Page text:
At Oshyn, we’ve worked on hundreds of web development projects and have seen enough customers struggling with the wrong CMS to know some best practices for selecting your next CMS. More specifically, we know what not to do. Building off our previous ‘5 Don’ts when selecting a CMS/WCM’, we’ve put together this list of three more mistakes to avoid when you’re selecting your next CMS:
- Not being honest about your budget.
It’s critical to think beyond just license costs and also consider implementation and maintenance costs when putting together your budget. Whatever your budget, you should be able to find a platform that can meet your needs, as long as you’re honest about it and don’t waste time looking at platforms you’ll never be able to use. When you go in looking at platforms that you know are not within your budget, you not only waste the vendor’s time, but you waste your own time as well.
- Not doing homework on your integrator.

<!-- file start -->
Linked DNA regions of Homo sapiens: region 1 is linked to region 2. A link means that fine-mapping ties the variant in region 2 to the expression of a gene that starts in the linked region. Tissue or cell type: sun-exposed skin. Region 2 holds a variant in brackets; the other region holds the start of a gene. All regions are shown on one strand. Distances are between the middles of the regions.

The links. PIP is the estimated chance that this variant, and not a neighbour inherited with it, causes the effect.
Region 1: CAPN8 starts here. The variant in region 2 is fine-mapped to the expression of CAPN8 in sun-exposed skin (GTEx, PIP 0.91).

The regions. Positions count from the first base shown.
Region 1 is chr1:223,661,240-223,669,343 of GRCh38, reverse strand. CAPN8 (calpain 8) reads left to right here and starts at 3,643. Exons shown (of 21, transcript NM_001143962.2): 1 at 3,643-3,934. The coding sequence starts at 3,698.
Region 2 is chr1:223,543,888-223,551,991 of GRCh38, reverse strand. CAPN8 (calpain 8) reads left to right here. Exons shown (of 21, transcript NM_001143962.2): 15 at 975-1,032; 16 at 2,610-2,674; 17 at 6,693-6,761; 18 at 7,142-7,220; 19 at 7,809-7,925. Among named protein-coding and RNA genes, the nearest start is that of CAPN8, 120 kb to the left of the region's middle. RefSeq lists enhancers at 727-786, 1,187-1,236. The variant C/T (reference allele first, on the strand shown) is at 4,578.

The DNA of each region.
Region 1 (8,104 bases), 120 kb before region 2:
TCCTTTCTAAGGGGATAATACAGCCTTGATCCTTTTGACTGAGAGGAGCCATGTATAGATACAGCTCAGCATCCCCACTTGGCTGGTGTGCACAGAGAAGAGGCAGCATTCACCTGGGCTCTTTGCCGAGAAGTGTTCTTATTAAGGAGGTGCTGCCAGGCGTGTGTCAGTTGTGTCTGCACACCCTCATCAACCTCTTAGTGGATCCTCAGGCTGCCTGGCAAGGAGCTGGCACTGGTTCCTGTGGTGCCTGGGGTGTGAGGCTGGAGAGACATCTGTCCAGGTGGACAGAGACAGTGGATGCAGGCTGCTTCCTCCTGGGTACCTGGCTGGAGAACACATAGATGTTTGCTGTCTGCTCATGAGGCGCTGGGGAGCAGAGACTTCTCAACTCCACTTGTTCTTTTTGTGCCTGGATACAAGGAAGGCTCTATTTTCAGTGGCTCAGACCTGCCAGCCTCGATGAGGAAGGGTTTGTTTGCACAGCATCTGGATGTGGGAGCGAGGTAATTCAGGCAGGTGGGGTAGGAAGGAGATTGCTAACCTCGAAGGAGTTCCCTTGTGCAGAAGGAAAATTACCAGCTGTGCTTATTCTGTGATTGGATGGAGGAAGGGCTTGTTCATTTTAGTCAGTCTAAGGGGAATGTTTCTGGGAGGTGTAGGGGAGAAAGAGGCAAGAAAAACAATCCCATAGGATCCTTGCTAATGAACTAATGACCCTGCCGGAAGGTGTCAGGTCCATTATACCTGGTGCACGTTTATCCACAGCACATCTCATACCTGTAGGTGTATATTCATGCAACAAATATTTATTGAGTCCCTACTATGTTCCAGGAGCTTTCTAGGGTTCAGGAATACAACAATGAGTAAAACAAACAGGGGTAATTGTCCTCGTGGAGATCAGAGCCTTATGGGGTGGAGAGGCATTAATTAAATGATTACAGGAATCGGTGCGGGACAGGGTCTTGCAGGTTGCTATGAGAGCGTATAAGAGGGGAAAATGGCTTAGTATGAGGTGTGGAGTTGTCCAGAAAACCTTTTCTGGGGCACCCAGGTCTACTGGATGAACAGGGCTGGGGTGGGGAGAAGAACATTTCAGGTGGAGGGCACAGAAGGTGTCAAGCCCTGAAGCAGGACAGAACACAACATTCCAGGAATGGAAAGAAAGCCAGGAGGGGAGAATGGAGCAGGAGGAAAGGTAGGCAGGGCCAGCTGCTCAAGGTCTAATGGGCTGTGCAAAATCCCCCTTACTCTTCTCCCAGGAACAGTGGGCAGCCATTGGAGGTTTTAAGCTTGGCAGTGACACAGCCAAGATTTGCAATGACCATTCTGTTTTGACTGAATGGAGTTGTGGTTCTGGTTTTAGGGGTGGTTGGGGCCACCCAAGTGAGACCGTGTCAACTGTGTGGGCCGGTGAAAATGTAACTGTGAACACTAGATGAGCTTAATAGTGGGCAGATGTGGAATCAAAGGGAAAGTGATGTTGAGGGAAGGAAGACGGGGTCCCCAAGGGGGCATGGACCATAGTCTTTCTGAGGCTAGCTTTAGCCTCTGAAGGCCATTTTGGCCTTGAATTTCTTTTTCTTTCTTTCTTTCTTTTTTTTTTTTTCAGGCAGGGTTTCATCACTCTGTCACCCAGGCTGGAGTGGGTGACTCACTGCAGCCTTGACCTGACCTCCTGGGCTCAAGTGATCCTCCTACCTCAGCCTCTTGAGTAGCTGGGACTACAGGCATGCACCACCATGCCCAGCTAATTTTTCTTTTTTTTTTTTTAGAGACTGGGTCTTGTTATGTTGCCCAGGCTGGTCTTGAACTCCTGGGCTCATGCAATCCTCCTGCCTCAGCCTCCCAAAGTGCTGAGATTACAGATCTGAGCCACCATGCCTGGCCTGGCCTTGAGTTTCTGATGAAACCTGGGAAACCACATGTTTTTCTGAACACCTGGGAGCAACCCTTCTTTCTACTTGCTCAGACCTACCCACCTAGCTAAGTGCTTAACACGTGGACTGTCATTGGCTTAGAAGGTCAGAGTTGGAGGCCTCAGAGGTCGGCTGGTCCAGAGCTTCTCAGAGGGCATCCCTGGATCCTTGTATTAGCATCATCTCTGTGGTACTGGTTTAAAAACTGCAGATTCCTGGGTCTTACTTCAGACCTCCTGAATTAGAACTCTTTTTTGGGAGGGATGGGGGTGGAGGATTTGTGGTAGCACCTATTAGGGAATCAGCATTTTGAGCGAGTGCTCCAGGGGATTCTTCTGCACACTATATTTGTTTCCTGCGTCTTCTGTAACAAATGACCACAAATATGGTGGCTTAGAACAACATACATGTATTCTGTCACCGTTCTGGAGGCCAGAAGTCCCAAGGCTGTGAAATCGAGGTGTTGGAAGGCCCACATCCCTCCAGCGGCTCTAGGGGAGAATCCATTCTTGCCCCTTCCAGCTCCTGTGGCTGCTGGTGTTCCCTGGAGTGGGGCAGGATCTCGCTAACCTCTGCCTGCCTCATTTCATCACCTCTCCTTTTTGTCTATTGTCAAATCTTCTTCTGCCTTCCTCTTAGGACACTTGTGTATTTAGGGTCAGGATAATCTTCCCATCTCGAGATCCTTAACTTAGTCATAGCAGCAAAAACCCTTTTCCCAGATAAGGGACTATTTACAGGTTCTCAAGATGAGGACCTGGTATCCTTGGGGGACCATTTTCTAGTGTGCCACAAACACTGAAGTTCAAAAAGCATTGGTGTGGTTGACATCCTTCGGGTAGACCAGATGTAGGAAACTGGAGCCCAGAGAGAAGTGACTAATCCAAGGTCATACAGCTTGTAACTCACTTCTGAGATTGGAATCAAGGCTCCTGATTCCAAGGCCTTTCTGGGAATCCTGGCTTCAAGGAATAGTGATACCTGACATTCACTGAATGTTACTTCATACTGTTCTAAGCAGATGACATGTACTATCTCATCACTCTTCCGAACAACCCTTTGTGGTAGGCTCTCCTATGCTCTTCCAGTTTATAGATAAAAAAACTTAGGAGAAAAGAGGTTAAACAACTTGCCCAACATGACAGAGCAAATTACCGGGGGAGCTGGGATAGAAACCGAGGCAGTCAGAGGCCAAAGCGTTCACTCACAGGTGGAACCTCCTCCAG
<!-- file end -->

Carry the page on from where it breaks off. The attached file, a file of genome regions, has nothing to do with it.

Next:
While you may not choose your integrator until after you choose your CMS, choosing an integrator can be almost as important as choosing your CMS. You need to make sure you can fully trust this partner to insure a successful relationship and project. Remember, you’ll be working with this partner for the next 6 - 12 months, depending on the size of your site, so you’ll want someone who has your best interest in mind.
- Not being realistic about your overall goals.
Make sure your CMS matches up with not only your website goals (like ranking higher in search), but your overall business goals as well. If you’re looking to build a site that encourages a significant amount of user generated content (UGC), you’ll need to make sure your CMS can handle that. Most platforms available today will be able to handle the standard web-related goals (like SEO, editing, analytics, etc.) relatively well, but it’s your larger business goals that should also be considered when selecting your CMS.
When you’re working with a CMS that is no longer meeting your business goals or is not as robust and flexible as other platforms, it’s easy to want to switch to a new platform as quickly as possible. But switching without doing the legwork will lead you right back to square one. Take the time to follow best practices, ask lots of questions, and avoid the mistakes listed above. What have you learned from your experience selecting a new platform? Tell us in the comments below.